This post was produced as part of the UW Comm Department’s undergraduate Entrepreneurial Journalism course
By Sarah Radmer
It’s a small farming town in rural Eastern Washington. The community saw its peak in the 1940s; the storefronts on main street still reflect the glory of those days. In recent years the town has been in a slow decline and people moved away. Families still take pride in their homes, they cut their grass, but they just don’t have the money for upkeep. It’s almost as if the American dream lost its way at some point.
That town is the manifestation of the idea of “faded Americana.” This became the theme of the new zombie video game State of Decay, which will be released in June for XBOX Live Arcade. The game is the first from Seattle startup Undead Labs.
State of Decay isn’t about how the gamer survives in the minutes or hours after the zombies start to attack. The open-world game focuses on how survivors handle the next few months. It isn’t about unloading automatic guns onto slow-paced, dim-witted creatures hungry for your brain. Instead, it’s a game of survival, where people from all walks of life band together to battle a common, brain-hungry, enemy. State of Decay focuses on issues of depression, mental health and a dwindling resource of supplies.
But of course, survivors do have to battle zombies, and many (but not all) of the weapons they have to chose from are those that would be found in this small rural town: shovels, axes and hunting rifles.
“It’s also about setting up a society that still channels some of the ideals we had in our former society but still gives us the ability to make quick decisions and survive this threat,” Jeff Strain, Undead Labs founder said.
Undead Labs was founded in 2009 by Strain, an industry veteran, former Blizzard employee and ArenaNet founder. When Strain left AreaNet, he knew he was leaving the comfort of a large team. But he wanted to be back in the core development, with his “sleeves rolled up.” And he is, wearing a button-up shirt, rolled to his elbows, over a graphic tee.
“Every single person here is brilliant,” he said of his 25-person staff. “It really gives us the ability to do ambitious audacious things with a moderately sized team.”
In the years since Undead Labs began, the zombie game industry has exploded with TV shows like Walking Dead, movies like Zombieland and other video games like the Left for Dead franchise.
So isn’t the industry too overrun with zombie video games? Yes, says UW communications professor and resident video game expert Dr. Ken Rufo.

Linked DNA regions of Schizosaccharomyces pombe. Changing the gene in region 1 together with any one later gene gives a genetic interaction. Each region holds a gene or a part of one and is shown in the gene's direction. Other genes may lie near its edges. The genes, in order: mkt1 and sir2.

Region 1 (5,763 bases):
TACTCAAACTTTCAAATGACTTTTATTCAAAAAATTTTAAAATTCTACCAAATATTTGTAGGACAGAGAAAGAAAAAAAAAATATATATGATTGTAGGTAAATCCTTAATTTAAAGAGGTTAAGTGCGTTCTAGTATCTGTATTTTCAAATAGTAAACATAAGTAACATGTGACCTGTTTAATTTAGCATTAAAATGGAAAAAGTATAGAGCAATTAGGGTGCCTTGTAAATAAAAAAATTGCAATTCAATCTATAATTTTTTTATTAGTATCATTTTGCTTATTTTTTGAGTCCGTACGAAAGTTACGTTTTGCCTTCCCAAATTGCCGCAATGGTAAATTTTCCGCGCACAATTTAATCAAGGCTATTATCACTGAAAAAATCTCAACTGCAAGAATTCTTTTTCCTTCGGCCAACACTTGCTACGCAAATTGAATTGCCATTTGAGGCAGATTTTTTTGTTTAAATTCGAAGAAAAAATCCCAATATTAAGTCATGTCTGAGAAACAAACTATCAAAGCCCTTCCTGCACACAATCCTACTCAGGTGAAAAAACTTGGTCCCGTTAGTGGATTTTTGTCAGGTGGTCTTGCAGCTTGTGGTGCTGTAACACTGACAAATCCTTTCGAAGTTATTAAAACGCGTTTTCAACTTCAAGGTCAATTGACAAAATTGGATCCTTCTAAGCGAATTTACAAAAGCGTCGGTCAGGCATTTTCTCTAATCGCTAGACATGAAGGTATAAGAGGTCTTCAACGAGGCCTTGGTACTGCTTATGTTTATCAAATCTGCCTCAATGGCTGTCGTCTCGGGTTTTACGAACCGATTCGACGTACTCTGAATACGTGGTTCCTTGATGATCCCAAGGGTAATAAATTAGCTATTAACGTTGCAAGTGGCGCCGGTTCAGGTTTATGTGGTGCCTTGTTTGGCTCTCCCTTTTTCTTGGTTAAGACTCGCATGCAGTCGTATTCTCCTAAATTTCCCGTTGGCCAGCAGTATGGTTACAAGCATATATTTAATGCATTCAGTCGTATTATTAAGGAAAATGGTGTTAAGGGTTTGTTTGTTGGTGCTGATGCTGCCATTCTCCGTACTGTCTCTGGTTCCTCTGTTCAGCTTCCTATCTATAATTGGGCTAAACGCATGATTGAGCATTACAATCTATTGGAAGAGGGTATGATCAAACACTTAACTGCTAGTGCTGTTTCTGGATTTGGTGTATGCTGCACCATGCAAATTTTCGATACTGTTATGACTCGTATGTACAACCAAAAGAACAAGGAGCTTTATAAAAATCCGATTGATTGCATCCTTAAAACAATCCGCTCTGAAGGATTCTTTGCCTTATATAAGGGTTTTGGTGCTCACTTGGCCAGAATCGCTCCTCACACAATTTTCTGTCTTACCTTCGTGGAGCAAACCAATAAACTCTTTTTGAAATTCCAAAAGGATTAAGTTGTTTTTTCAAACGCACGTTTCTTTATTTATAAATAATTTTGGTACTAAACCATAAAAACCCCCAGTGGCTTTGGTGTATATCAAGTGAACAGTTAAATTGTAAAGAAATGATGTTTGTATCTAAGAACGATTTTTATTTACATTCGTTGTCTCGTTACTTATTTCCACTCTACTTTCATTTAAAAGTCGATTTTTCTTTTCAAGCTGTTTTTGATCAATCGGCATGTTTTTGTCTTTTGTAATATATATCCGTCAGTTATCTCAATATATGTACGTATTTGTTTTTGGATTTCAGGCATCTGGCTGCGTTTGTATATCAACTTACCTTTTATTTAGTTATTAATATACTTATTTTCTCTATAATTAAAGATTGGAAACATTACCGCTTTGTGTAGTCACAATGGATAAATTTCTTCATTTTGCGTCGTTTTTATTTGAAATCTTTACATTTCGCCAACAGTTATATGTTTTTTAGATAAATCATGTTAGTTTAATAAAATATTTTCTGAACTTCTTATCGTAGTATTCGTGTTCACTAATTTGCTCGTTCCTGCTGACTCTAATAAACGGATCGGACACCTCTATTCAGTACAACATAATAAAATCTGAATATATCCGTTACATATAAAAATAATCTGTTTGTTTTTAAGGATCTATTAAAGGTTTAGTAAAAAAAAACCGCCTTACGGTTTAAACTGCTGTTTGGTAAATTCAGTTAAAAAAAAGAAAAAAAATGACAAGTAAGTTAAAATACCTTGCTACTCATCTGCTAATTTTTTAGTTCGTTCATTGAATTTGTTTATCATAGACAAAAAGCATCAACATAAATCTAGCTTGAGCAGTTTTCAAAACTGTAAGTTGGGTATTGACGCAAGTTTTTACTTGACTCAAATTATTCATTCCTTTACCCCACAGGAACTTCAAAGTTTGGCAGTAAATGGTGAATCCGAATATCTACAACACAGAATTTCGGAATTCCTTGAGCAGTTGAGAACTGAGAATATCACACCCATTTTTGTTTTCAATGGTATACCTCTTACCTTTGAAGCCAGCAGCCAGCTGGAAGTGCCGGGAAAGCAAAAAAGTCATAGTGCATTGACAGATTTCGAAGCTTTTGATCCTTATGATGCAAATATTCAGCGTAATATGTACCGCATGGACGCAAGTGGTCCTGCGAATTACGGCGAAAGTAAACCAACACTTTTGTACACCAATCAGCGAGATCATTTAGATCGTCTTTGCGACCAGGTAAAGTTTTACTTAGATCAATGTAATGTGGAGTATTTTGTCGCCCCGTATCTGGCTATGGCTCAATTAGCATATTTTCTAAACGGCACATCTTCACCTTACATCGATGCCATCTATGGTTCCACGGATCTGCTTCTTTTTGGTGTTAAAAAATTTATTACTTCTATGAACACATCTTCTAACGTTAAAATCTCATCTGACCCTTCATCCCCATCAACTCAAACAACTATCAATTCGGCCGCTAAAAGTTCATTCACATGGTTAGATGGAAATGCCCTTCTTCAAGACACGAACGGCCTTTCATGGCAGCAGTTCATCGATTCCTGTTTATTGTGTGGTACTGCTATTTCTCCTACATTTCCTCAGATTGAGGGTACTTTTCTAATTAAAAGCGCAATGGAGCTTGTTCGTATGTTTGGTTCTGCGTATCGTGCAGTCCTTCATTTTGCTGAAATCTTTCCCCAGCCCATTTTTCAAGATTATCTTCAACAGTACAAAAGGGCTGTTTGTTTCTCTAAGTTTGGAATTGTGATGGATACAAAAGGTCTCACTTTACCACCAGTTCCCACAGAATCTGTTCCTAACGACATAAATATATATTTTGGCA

“I’m sick of cookie cutter zombie games,” Rufo said “But they’re there because people continue to buy them. The market still tolerates them quite a bit, but they can lack personality.”
Zombies, Rufo said, are an easy villain.
They are an easy target, State of Decay developer Brant Fitzgerald said, but that’s part of their appeal.
“You’re doing them a favor when you put them out of your misery,” Fitzgerald said. “Zombies are already dead, you’re not hurting anybody.”
But this popularity doesn’t worry Strain too much. “I think the zombie genre is a core genre now, it’s not a niche anymore.”
For Strain, he and his team were taking a genre they all love and capturing the “core essence of what makes the genre fun and enduring,” something the industry had been missing.
One of the biggest challenges wasn’t from within the company, it was the technology they were building for. With seven-year-old consoles built for first-person shooter games, an open world game like State of Decay challenges the equipment. “We’re pushing the hardware to the absolute maximum,” Strain said.
Even though he’s positive about the genre, Strain is waiting to see what shifts and turns the industry takes — especially with new consoles and mobile gaming — before he guides the company in its next direction.
For now, Strain, Fitzgerald and the rest of the staff are preparing the game for its XBOX launch. In the future, the team plans to release State of Decay on Steam for PC gamers. For Fitzgerald — who calls State of Decay his “career” game — this launch has been a long time coming.
“I liken it to ‘this kid is ready to go to kindergarten and it’s time to walk him to the bus’” he said. “And it really does feel that way because we’ve been working on it for so long.”